Does this slide from Mayor Adler's ThumbsUp program actually admit that it's all made up, or am I misreading?

I’m genuinely not sure whether I’m reading this correctly or just approaching it with bias. Since I consider you all a group of rational critical thinkers, could you help me make some sense of it? Please, please call me out if I’m totally reading this incorrectly or out of context.

As I read it, it says that the folks collaborating on ThumbsUp don’t know if they have a solution (not to mention that there’s no problem…), but they think they’ve almost come up with something believable. And they’re finding that having a straw man argument (fingerprinting increases public safety) in play has been useful because it helps unite the public around some unreal foe.

I think Grammar Girl does a great job explaining what a Straw Man Argument is. She continues to explain why politicians love them:

It can be annoyingly effective because in response you may be lured into clarifying what your position is not instead of talking about what your position is, and studies have shown that when you repeat a lie, even if you are repeating it to refute it, the repetition can reinforce the misinformation in the minds of some people. [Emphasis added.]

This link to the full presentation was posted on the City Council’s Message Board by Mayor Adler last week.

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@skylar_buffington - I’d say you may have heightened sensitivity from being close to the issue.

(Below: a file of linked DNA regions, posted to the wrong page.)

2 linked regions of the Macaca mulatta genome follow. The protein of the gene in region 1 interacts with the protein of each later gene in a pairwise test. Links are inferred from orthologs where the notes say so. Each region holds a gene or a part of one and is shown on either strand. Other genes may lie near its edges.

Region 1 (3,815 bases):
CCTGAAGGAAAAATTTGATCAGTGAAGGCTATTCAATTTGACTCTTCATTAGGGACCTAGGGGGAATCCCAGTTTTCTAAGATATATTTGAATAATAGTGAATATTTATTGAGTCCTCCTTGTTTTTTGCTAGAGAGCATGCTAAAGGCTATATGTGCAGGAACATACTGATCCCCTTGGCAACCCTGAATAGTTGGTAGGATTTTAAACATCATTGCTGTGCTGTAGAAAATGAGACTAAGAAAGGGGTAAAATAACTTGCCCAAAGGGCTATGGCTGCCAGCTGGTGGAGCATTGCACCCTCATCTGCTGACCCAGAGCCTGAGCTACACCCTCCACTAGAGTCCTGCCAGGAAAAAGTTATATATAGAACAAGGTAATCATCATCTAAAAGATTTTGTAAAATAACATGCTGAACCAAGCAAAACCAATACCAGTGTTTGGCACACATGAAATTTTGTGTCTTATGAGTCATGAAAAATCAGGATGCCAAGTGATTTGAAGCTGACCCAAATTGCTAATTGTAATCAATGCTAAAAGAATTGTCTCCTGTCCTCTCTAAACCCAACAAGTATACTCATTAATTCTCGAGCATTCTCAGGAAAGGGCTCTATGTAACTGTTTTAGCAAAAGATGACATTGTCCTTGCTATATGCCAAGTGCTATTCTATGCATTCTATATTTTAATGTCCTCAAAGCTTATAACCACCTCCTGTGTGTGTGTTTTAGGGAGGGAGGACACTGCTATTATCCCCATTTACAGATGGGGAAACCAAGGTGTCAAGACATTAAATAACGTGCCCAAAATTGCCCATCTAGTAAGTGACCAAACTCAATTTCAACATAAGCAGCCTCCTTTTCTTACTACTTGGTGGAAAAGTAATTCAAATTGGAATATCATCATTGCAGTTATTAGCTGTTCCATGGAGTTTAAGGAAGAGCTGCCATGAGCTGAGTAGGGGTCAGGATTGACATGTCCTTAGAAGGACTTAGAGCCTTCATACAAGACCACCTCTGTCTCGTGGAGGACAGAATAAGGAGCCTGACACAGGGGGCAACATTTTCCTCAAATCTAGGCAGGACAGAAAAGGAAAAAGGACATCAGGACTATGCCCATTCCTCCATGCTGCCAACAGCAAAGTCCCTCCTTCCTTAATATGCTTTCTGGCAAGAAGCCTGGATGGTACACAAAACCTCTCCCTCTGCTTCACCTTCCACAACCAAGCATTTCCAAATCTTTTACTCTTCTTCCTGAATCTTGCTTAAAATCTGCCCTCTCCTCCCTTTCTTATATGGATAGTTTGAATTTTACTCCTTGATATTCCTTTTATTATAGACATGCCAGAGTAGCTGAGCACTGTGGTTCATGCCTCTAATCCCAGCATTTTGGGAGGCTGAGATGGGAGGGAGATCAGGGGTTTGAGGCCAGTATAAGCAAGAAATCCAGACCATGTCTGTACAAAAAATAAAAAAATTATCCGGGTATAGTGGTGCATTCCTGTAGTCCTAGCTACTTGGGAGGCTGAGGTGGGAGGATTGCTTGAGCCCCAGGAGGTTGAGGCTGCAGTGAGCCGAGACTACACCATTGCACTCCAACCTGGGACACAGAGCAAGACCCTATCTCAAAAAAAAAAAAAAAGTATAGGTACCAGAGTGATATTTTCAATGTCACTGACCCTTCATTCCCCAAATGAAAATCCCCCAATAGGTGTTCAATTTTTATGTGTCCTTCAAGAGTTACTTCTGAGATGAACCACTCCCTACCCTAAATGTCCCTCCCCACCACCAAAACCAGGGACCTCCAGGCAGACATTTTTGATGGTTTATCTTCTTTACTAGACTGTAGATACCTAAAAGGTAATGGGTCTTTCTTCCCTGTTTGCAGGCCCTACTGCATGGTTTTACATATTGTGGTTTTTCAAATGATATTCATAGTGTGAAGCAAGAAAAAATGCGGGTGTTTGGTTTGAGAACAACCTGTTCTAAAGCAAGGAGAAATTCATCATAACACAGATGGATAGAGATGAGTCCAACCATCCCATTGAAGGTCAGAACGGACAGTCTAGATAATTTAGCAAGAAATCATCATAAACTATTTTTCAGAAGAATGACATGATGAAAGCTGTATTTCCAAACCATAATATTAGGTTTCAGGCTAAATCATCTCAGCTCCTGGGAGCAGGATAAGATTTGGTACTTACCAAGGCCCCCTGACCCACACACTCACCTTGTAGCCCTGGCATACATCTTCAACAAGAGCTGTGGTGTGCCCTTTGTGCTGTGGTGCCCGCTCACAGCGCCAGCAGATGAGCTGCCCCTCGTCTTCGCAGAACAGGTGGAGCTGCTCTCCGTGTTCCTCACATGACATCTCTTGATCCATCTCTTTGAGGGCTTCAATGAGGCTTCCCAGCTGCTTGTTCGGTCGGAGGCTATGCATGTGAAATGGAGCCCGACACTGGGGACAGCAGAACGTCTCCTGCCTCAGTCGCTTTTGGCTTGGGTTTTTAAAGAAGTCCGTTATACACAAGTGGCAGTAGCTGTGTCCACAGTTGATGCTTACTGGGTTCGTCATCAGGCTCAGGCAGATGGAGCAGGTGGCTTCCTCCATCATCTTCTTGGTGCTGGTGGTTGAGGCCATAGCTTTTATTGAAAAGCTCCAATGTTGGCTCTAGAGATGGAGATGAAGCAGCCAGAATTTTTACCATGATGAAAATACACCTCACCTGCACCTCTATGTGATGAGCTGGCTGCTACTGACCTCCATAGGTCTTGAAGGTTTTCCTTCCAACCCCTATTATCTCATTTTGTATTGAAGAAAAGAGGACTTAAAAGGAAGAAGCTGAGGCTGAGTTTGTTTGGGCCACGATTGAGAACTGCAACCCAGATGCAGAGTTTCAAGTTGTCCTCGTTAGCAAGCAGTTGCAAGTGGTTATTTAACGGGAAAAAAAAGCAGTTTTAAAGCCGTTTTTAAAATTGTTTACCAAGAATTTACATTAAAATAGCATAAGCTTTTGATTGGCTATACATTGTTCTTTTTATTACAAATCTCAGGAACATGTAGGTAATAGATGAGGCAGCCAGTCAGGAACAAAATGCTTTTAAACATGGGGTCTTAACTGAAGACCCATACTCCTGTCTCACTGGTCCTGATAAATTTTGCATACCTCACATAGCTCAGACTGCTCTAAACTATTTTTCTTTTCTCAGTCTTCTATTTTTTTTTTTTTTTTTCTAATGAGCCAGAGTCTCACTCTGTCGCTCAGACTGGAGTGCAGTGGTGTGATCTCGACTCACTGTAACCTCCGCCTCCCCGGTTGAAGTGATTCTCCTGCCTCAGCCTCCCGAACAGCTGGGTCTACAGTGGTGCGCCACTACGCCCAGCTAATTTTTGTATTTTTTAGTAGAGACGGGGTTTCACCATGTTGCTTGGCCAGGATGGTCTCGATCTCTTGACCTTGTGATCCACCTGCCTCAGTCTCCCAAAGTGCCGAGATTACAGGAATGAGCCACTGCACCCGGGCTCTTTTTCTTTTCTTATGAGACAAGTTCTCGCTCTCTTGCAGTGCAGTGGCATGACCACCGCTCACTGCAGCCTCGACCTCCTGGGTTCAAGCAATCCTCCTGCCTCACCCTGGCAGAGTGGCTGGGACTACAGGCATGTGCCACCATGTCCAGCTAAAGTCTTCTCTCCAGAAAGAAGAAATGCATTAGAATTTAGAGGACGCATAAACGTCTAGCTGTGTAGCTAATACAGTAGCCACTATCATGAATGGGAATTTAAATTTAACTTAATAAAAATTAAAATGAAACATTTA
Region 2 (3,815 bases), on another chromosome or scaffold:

“Straw man” to me is a proposal or placeholder for discussion. I think the mayor is trying hard to find common ground for compromise among interested parties, who are polarized, - so yes - that is a problem he is trying and find a solution to resolve. Personally I am encouraged by, and applaud, his active role trying to resolve this and the PUD issue.

I voted in support of the FAN resolution regarding ride sharing, but have never been a customer, so consider myself unbiased. In the spirit of full disclosure - I also supported the Mayor’s campaign, with no regrets.

@Phil_Wiley, I can see why you’d think that. I also wouldn’t put it past the mayor to use the phrase “straw man” in the wrong way, not being the sharpest grammarian out there. However, the phrase “spark against” implies that he knows exactly what he’s talking about. You don’t set up a compromise for people to rally against; you set up a problem for them to be angry about, then you offer your solution, criticizing your opponent for not seeing the supposed simplicity of it.

Thank you for posting this information, especially the link to the full presentation.

In answer to the specific question that’s been posed, my personal view is that the phrasing on this slide is inarticulate but not itself a sign of anything nefarious. “Placeholder” is a neutral to positive phrase that I’d personally use instead of “straw man”, which as Skylar points out has negative connotations (at least to many people).

That said, looking through the whole presentation made me more negative about this proposed compromise, about which I was already skeptical after reading some Statesman articles on the topic. I am opposed to the idea of mandating fingerprint-based background checks for drivers, but I now think that this proposed compromise might be an even worse idea.